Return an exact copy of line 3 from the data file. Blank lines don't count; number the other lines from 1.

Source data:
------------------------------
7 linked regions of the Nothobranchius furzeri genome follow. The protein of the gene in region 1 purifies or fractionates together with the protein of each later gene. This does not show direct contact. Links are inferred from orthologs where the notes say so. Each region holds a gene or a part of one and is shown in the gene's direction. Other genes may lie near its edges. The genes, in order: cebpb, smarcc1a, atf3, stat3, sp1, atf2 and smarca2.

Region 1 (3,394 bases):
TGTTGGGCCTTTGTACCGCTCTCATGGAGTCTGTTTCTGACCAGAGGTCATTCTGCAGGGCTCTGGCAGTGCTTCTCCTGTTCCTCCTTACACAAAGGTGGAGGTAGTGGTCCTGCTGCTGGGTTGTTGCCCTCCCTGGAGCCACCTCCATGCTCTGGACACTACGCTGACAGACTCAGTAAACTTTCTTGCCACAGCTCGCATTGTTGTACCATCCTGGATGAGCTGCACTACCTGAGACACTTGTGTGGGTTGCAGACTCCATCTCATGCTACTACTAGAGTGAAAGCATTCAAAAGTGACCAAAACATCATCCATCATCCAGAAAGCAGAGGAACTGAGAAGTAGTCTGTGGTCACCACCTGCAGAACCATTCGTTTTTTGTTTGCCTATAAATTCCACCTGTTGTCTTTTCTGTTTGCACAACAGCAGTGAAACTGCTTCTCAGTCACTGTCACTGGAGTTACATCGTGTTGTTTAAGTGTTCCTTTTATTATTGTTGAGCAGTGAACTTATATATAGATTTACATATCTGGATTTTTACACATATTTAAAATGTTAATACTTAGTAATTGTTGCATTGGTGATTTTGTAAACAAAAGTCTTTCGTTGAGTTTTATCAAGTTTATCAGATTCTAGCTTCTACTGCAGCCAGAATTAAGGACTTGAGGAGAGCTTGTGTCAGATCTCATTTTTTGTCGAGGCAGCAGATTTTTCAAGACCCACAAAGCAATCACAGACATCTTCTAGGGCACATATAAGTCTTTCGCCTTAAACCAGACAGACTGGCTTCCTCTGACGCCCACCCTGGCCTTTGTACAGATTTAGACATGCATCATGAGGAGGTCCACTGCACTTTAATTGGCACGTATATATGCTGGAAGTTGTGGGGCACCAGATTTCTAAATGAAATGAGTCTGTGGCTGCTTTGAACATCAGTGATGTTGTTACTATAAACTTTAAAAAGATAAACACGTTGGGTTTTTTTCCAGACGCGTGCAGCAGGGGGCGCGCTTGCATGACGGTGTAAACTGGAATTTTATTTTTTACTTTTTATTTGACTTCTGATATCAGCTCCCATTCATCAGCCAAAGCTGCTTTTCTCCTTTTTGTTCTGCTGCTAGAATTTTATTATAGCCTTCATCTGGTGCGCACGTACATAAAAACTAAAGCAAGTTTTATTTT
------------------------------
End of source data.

TGTTGGGCCTTTGTACCGCTCTCATGGAGTCTGTTTCTGACCAGAGGTCATTCTGCAGGGCTCTGGCAGTGCTTCTCCTGTTCCTCCTTACACAAAGGTGGAGGTAGTGGTCCTGCTGCTGGGTTGTTGCCCTCCCTGGAGCCACCTCCATGCTCTGGACACTACGCTGACAGACTCAGTAAACTTTCTTGCCACAGCTCGCATTGTTGTACCATCCTGGATGAGCTGCACTACCTGAGACACTTGTGTGGGTTGCAGACTCCATCTCATGCTACTACTAGAGTGAAAGCATTCAAAAGTGACCAAAACATCATCCATCATCCAGAAAGCAGAGGAACTGAGAAGTAGTCTGTGGTCACCACCTGCAGAACCATTCGTTTTTTGTTTGCCTATAAATTCCACCTGTTGTCTTTTCTGTTTGCACAACAGCAGTGAAACTGCTTCTCAGTCACTGTCACTGGAGTTACATCGTGTTGTTTAAGTGTTCCTTTTATTATTGTTGAGCAGTGAACTTATATATAGATTTACATATCTGGATTTTTACACATATTTAAAATGTTAATACTTAGTAATTGTTGCATTGGTGATTTTGTAAACAAAAGTCTTTCGTTGAGTTTTATCAAGTTTATCAGATTCTAGCTTCTACTGCAGCCAGAATTAAGGACTTGAGGAGAGCTTGTGTCAGATCTCATTTTTTGTCGAGGCAGCAGATTTTTCAAGACCCACAAAGCAATCACAGACATCTTCTAGGGCACATATAAGTCTTTCGCCTTAAACCAGACAGACTGGCTTCCTCTGACGCCCACCCTGGCCTTTGTACAGATTTAGACATGCATCATGAGGAGGTCCACTGCACTTTAATTGGCACGTATATATGCTGGAAGTTGTGGGGCACCAGATTTCTAAATGAAATGAGTCTGTGGCTGCTTTGAACATCAGTGATGTTGTTACTATAAACTTTAAAAAGATAAACACGTTGGGTTTTTTTCCAGACGCGTGCAGCAGGGGGCGCGCTTGCATGACGGTGTAAACTGGAATTTTATTTTTTACTTTTTATTTGACTTCTGATATCAGCTCCCATTCATCAGCCAAAGCTGCTTTTCTCCTTTTTGTTCTGCTGCTAGAATTTTATTATAGCCTTCATCTGGTGCGCACGTACATAAAAACTAAAGCAAGTTTTATTTT